|I now began to think seriously of my crimes, and determined within myself, to leave these wicked proceedings, and endeavour to get my living by honest means; however, returning to Canterbury, I unfortunately met with some of my old companions, in great distress, without money or even victuals.
They proposed to go out with me that evening, at first I gave them a denial, saying I was sorry for what I had done, and resolved to leave off, but then earnest entreaties soon overpowered my reason, and, at last, consented to go with them.
About nine o’clock that night, we went to Mr. Sandy’s at Blean, (whom I had robbed before) and having hid myself on the gratten-wall, heard Mr. Sandy say to his waggoner, “As they ha’nt been here for two nights, I don’t think they’ll come tonight.” By this I was sure some of my companions had been here before.
The waggoner, however, persuaded his master to take the fowls into the house, which, after a little consideration, he complied with. I then took notice of the place where they hid the key, which was in a hole in the wall. When they had been in bed about an hour, I went to the hold, and took the key of the back door, by means which we entered the wash-house, and stole from thence nineteen fowls, leaving only an old cock and a stag, with which we got safe off ….. and sold them the same evening to a person in Canterbury, for 1s 6d, a couple.
The work of a waggoner
In farming, a wagoner looked after the horses under his control, and drove them in accordance with whatever work was to be undertaken, e.g. ploughing, reaping, harrowing, carting etc.
A waggoner was also the name for someone who drove a horse-drawn wagon, taking produce or goods to market.
The Jolly Waggoner was an old English folk song: A waggoner looks back on his life. His parents had disapproved of his choice of profession but has no regrets. He can be cold and wet, but he simply stops at the next inn and sits with the landlord, drinking. In the summer he hears the birds sing. In the autumn he has lots of work and the money rolls in. What a jolly life!
Fowl usually refers to chickens or other domesticated birds that lay eggs or are raised to be eaten. If you were poor in the 18th century, you would keep chickens as they were easy to raise. Hence chickens very popular.
A male fowl is a cock or rooster. A female fowl is a hen. A “couple” would be one of each. A stag was a male chicken (usually under 10 months of age) with coarse skin.
|The next evening I stole eight couple and half of rabbits, out of Mr. Fleet’s stowage at Wildcourt, and sold them to the same person.
The Fleet Family
The Fleet Family were another established Blean family. Early records show that John and Sarah Fleet had a number of children, including Thomas (born 1689), Sarah (born 1693) and Christopher (born 1697).
Christopher Fleet married Sarah CULLEN in 1724 and they had a number of children: John (born in 1726), Thomas (born in 1728), John (born in 1731) and Elizabeth (born in 1734).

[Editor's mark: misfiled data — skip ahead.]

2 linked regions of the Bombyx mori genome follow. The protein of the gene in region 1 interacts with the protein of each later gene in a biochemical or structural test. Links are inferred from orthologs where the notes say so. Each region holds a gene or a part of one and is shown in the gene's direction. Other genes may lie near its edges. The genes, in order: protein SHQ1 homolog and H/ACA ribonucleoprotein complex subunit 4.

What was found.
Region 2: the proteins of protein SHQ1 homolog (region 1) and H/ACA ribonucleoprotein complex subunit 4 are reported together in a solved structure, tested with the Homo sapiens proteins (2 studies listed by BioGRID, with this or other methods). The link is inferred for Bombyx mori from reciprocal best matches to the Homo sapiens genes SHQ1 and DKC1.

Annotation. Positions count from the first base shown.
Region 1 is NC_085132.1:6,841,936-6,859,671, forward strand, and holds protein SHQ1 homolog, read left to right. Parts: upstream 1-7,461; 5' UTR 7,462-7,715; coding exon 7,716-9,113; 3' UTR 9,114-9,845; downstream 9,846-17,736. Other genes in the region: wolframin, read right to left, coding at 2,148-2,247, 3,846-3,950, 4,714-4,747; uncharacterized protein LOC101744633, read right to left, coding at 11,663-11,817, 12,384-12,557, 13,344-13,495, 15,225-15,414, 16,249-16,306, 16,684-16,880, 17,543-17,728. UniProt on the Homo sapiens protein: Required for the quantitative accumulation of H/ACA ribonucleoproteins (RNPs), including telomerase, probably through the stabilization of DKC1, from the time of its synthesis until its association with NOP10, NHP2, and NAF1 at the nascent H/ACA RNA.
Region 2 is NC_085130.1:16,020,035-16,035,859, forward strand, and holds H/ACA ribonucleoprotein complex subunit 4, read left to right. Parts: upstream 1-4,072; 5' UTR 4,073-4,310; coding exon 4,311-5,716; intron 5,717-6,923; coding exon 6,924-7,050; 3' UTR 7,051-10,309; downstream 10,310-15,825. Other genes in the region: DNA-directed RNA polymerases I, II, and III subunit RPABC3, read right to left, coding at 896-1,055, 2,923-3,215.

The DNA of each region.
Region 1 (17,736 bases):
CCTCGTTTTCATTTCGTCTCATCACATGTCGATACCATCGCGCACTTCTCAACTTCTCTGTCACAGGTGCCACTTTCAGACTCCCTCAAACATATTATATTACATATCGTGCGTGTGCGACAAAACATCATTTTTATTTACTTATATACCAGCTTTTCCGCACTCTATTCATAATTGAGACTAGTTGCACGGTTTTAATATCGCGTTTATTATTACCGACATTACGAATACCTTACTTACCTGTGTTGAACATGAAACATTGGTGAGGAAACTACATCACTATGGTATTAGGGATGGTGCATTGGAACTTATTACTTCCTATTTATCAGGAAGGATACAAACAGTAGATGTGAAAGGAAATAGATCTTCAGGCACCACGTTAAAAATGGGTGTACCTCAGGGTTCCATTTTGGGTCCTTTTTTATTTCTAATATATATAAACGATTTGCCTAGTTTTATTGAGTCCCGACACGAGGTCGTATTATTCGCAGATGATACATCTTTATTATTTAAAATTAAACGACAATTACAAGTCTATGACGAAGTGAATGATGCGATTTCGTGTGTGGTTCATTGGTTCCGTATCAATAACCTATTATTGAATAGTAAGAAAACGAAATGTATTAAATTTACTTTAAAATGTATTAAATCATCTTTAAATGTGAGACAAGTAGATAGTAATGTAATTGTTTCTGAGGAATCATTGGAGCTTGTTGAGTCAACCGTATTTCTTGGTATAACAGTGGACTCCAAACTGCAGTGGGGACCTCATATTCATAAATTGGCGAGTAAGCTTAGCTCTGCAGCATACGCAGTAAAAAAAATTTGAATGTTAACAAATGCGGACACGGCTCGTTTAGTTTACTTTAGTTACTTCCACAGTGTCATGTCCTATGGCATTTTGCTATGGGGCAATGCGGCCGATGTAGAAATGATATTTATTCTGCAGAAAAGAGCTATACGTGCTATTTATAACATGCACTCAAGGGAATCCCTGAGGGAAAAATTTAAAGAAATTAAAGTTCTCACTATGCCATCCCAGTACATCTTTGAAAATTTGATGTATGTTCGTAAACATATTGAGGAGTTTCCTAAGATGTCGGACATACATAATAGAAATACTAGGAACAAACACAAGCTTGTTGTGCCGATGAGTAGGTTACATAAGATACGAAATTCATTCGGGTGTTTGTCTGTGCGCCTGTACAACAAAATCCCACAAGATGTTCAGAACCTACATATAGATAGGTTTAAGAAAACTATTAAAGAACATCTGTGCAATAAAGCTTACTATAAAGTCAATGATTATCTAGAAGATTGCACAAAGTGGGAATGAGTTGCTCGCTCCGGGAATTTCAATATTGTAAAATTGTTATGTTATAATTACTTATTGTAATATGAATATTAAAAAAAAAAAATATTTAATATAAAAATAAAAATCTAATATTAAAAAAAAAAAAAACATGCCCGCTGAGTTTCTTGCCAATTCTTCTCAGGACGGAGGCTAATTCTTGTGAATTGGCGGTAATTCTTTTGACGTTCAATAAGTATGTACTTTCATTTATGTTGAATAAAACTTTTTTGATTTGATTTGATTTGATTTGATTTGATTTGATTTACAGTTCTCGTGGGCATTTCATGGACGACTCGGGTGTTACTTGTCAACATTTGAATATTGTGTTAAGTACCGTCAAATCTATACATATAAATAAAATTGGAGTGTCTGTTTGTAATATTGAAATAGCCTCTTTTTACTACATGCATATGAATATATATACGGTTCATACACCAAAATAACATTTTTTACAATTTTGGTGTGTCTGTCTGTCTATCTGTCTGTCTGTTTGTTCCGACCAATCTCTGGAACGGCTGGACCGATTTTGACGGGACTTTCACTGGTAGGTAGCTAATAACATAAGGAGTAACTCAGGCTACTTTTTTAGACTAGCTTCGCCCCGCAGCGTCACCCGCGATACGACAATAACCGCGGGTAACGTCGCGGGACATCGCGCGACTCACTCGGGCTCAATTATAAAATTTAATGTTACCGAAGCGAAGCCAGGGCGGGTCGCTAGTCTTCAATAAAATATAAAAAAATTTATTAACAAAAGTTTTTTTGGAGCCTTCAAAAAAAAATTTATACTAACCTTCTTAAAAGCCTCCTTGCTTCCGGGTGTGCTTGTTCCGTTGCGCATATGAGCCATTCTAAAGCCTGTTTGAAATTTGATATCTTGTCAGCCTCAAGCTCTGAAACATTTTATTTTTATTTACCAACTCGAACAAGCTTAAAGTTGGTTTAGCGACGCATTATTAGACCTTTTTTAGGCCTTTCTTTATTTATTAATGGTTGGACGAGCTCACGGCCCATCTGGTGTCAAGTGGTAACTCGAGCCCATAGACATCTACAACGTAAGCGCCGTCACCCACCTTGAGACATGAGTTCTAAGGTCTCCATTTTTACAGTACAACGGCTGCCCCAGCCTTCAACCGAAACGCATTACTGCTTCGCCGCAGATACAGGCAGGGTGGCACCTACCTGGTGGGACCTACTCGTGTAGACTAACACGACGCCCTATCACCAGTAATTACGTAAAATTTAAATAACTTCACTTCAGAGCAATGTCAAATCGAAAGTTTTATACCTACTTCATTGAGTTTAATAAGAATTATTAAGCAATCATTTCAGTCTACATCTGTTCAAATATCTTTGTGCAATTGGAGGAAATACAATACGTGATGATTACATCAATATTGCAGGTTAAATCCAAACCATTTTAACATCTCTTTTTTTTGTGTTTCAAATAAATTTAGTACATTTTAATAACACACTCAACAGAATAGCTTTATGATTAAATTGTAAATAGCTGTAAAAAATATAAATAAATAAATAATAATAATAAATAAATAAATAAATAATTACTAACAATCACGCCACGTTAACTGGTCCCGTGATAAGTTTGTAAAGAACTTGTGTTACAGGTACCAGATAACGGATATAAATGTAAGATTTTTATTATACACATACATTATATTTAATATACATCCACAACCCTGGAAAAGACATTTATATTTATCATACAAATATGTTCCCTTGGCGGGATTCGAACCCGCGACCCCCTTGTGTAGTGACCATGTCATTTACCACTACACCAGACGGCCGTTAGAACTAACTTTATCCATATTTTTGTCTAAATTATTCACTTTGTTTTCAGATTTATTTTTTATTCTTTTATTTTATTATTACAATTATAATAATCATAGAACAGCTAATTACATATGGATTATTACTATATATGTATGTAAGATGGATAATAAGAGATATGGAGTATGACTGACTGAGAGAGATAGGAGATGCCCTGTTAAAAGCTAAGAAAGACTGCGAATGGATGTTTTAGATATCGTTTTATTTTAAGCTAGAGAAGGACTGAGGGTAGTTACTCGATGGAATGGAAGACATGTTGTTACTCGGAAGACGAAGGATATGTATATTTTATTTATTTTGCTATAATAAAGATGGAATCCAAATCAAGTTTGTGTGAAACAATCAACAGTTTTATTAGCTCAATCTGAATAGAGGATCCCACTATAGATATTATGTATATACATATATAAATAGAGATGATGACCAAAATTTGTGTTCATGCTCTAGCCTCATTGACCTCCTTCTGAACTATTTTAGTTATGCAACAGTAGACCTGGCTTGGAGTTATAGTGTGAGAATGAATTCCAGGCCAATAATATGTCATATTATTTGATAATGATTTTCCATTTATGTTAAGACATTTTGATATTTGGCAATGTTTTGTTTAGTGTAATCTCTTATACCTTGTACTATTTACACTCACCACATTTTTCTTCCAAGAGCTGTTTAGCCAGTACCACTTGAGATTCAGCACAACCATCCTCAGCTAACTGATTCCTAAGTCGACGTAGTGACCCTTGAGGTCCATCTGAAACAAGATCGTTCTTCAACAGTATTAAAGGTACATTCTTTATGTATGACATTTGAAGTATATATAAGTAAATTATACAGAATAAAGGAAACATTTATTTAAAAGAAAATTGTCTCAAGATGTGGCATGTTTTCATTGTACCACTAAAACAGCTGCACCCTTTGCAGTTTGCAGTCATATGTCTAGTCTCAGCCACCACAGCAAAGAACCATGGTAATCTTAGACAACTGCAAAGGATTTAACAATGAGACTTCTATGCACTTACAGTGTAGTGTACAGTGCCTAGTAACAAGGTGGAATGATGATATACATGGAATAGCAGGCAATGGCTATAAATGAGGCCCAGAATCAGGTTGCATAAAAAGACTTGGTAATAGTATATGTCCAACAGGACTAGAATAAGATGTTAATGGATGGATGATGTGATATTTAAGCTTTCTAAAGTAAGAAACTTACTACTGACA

The Mr. Fleet referred to in Jack’s story is probably the Thomas Fleet (born 1728) who married Sarah Lypiatt. She died in 1778 in Blean, and he would have been about 60 at the time of this incident. He died a few years after this incident in 1796, age 67.
|Two or three nights after, I stole from Mr. Lawson, at the Hare and Hounds, on the Common, two geese, which I sold to a publican without Westgate, Canterbury.
The Lawson Family
Mr Hammond Lawson was the licensee of the Hare and Hounds at the time of Jack’s story. He was the brother of Twyman Lawson (not mentioned in the text) who was the first licensee.
Twyman Lawson was born in 1731 in Blean, and married Sarah FLEET in 1752. She was born in 1726 the daughter of Thomas Fleet (who had been born in1689, see above).
Hammond Lawson was born in 1738 in Blean, and married firstly Elizabeth SANKEY in 1763, age 25. Elizabeth died the following year, and in 1769 (age 31) Hammond married Mary Cornwell.
Twyman Lawson died in 1773 (when Jack was about 12) after which Hammond took over the running of the pub.
In 1777, Twyman’s widow Sarah Lawson died in Blean.
Hammond Lawson died in 1786 – a few years after this episode of Jack’s story – and his wife, Mary, died in 1817 (age 78).
|Mr. Lawson happening to call at the house soon after, saw the geese, and knowing them be those he had lost, occasioned a discovery for which I was apprehended …
…. and committed the 23rd of November, 1783 for the first time, to St Dunstan’s gaol, to take my trial for the same at the next Quarter Sessions, held at the Old Castle, Canterbury …
… where I was acquitted.
The court system in England
The criminal court system in England and Wales has always been divided into several categories of court, in a hierarchical structure, though courts themselves have changed and evolved. For the time of Jack’s story, the following hierarchy was in place:
Source: Criminal trials in the assize courts 1559-1971, The National Archives
Note: Acquittal happened quite frequently – usually through lack of evidence.
St Dunstan’s Gaol in Canterbury
St Dunstan’s Gaol no longer exists, and the old Sessions house in the castle grounds was replaced in 1808.
Picture source: The Session House & Gaol, Historic Canterbury,
> 4 : The story of the handkerchief
Last updated: March 11, 2022 at 14:28 pm